Traditionally the Budget is the one parliamentary occasion where Chancellors can enjoy an alcoholic drink while they speak. This stems from Gladstone’s time when Budget speeches were multi-hour affairs, full of thoughtful analysis around the nation’s income and spending. These days they are a blizzard of statistics and sound bites delivered in equal measure. One of the Chancellor’s favoured high-caffeine energy drinks would probably now be a more appropriate dispatch box tipple.
But now that the dust has settled on yesterday's speech, what should we make of it?
Like most Budget speeches it was an intensely political affair. The decision, widely noted in yesterday’s media, to use the better than expected Office of Budget Responsibility (OBR) forecasts to increase spending is based on a hard-headed judgement around keeping voters onside for an election which may only be two years away.
For construction and infrastructure, the ritual phrases around an “infrastructure revolution” were trotted out as usual, but there were no grand schemes announced. In some ways this is no bad thing – while every sector wants its paragraph in The Sun following budget day, we have been calling for a stable pipeline of projects, so we should not complain too much when the Budget documents refer back to the National Infrastructure Strategy, or reinforces existing plans to spend more on local transport and affordable housing.
Having said this, there were some welcome announcements in the detail, such as the slight uplift in the guidelines for long term infrastructure spending and the increasing focus delivering brownfield development schemes.
Furthermore, a myriad of local schemes were announced, allocated through the Levelling Up Fund or the local transport settlements, which show how the agenda is shifting to the subregional level. ACE will soon publish a new report exploring how to make levelling up a success in these terms.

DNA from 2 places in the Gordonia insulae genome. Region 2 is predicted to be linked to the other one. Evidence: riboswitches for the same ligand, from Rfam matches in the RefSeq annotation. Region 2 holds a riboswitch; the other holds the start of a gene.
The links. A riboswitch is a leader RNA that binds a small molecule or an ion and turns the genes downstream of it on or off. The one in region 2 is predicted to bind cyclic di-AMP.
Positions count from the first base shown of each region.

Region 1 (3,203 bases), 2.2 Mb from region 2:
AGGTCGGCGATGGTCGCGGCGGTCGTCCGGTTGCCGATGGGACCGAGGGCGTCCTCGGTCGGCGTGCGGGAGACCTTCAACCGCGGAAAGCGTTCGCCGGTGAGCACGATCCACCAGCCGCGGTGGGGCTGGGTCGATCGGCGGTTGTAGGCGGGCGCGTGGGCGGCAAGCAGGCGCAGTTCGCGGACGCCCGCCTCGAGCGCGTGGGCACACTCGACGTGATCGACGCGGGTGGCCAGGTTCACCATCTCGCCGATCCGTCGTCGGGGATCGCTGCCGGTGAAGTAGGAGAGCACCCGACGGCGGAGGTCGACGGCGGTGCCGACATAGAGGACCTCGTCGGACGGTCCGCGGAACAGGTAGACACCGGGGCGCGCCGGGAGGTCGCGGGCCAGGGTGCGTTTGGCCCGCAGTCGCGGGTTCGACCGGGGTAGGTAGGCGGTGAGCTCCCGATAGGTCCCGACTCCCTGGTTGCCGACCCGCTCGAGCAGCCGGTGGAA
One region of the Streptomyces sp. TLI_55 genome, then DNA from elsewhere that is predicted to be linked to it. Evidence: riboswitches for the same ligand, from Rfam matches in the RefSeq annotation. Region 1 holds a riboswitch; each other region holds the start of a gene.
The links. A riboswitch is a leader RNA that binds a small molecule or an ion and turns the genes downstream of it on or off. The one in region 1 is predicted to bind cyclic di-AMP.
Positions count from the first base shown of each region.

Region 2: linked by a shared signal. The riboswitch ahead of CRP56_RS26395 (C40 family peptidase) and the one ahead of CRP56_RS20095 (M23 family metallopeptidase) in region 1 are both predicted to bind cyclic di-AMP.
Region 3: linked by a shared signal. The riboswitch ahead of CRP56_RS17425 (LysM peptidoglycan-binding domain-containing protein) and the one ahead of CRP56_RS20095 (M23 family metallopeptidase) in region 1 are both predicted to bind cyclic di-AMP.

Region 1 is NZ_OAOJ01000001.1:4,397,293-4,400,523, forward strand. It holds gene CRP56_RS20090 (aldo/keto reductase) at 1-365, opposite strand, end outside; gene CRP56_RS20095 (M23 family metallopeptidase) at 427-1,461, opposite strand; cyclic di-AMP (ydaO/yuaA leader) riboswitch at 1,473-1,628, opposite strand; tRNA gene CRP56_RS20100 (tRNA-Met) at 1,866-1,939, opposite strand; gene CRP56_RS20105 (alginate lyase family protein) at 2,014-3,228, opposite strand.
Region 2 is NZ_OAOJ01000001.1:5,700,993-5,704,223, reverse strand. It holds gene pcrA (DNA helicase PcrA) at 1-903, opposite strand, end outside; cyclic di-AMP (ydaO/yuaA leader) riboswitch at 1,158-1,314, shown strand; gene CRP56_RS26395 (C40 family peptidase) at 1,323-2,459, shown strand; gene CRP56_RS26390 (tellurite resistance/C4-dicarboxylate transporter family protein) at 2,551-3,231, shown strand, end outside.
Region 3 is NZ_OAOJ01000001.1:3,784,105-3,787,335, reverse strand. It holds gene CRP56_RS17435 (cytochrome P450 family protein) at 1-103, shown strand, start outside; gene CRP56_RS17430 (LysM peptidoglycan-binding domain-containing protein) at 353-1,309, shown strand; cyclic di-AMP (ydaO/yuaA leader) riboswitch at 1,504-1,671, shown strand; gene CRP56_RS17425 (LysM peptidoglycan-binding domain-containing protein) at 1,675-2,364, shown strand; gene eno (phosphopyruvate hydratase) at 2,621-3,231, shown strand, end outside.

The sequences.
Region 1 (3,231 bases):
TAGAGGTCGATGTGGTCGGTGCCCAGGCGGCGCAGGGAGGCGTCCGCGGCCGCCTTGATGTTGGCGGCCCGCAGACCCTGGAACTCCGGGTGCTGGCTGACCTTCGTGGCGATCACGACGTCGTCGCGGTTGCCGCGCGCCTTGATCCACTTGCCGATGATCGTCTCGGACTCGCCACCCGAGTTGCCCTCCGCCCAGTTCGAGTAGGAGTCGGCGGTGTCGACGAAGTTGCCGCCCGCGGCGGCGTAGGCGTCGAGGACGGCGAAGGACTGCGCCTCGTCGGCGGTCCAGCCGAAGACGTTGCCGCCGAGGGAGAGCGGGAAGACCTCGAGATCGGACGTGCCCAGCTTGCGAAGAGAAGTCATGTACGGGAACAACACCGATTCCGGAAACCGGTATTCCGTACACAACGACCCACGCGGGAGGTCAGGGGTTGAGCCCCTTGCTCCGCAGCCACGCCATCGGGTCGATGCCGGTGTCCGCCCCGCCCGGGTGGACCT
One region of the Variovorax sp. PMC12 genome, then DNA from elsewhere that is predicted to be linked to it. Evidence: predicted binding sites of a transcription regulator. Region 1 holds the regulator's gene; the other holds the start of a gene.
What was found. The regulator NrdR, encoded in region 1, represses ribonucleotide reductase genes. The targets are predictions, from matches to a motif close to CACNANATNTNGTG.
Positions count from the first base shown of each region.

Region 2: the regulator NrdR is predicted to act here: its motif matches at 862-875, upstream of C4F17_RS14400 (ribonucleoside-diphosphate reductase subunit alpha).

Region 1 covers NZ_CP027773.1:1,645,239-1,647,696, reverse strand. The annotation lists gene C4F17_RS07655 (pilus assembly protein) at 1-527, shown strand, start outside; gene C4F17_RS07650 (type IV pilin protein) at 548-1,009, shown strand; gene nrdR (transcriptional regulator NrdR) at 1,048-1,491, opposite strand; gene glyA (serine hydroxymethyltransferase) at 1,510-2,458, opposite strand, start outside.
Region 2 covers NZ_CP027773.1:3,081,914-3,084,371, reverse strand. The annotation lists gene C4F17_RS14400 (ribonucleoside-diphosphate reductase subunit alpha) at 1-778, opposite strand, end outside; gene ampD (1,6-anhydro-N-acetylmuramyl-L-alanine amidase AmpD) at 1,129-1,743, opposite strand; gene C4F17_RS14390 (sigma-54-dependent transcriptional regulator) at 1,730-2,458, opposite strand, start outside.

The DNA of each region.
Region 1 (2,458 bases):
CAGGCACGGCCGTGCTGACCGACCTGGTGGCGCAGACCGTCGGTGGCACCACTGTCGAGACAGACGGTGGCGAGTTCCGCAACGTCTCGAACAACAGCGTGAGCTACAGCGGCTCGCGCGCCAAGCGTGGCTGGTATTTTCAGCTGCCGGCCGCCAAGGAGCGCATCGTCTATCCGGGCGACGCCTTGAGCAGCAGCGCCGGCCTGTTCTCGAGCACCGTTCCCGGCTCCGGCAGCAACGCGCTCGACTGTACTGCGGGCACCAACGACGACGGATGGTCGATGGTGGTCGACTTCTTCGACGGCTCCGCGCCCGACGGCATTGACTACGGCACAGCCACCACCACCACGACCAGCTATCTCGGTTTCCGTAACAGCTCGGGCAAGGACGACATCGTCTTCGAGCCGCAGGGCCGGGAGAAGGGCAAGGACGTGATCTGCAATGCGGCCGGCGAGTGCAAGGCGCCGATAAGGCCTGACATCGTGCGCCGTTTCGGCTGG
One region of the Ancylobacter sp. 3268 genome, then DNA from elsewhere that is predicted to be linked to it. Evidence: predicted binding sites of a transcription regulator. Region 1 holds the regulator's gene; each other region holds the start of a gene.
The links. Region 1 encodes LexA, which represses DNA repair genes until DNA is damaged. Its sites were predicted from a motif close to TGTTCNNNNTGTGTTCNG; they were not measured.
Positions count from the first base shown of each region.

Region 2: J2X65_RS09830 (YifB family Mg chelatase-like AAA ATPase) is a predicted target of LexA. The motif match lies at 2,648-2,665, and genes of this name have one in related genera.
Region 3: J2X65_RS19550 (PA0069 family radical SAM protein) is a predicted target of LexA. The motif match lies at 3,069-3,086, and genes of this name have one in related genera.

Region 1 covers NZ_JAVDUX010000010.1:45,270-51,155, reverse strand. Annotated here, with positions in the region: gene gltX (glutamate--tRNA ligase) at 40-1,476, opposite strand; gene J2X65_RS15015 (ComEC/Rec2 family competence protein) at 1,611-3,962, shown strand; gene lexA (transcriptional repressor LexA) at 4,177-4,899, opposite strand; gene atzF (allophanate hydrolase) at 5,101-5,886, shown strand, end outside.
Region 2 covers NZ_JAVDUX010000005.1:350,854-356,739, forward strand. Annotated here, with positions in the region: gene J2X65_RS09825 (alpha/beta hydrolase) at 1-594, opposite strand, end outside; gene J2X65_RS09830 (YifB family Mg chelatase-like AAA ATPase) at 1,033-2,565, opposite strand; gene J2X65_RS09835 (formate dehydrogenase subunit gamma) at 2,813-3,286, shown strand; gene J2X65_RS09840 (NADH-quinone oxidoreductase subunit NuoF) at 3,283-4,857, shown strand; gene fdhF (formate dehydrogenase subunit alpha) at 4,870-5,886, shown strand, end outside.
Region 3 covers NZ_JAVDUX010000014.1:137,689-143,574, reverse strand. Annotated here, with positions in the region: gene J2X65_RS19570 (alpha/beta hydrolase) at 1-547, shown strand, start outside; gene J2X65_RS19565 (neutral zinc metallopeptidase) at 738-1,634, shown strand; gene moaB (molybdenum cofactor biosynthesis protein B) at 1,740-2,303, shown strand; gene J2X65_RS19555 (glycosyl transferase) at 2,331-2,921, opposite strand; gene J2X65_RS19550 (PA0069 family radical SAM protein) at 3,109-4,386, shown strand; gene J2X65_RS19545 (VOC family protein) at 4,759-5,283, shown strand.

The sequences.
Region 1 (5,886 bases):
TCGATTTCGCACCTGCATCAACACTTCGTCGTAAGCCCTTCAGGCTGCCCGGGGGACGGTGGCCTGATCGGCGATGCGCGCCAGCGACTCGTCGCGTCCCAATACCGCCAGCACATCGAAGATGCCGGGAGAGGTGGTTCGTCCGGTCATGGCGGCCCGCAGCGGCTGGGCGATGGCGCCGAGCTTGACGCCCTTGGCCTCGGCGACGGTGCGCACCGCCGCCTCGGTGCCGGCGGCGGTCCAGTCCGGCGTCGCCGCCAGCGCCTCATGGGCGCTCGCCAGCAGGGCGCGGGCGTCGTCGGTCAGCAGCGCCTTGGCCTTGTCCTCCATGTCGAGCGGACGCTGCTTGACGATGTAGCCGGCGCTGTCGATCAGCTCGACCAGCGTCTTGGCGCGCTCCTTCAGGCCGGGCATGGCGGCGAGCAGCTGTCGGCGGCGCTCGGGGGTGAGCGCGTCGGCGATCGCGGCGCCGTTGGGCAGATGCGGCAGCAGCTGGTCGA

What was missing?
Rishi Sunak was rightly criticised by the green lobby for not making new big announcements around Net Zero while also cutting Air Passenger Duty. In his defence on this issue, there have been a slew of announcements recently, and the Prime Minister is now leading on this topic leaving very little for the Budget.
Furthermore, the measures around nature recovery includes additional funding and a new requirement for the NIC to consider biodiversity and nature impacts in all its advice. Although modest in the grand scheme of things, it shows the Treasury is getting on board with the nature recovery agenda which I do think will be significant in the long term.
The other major gap was rail where after weeks of lowering of expectations around Northern Powerhouse Rail and the HS2’s eastern leg, nothing specific was announced yesterday. My hunch is that the Integrated Rail Plan, which should give answers to some of these questions, will now be published after COP26. I would love to see a longer term plan in this on how the electrification needed to decarbonise the rail network will be funded and rolled out, but I am not holding my breath.
So, all in all, a low-key Budget for our sector. The focus now will be on delivery where ACE members’ issue solving skills and creativity will be vital as the Government’s partner of choice.
Matthew Farrow is director of policy at the Association for Consultancy and Engineering (ACE).
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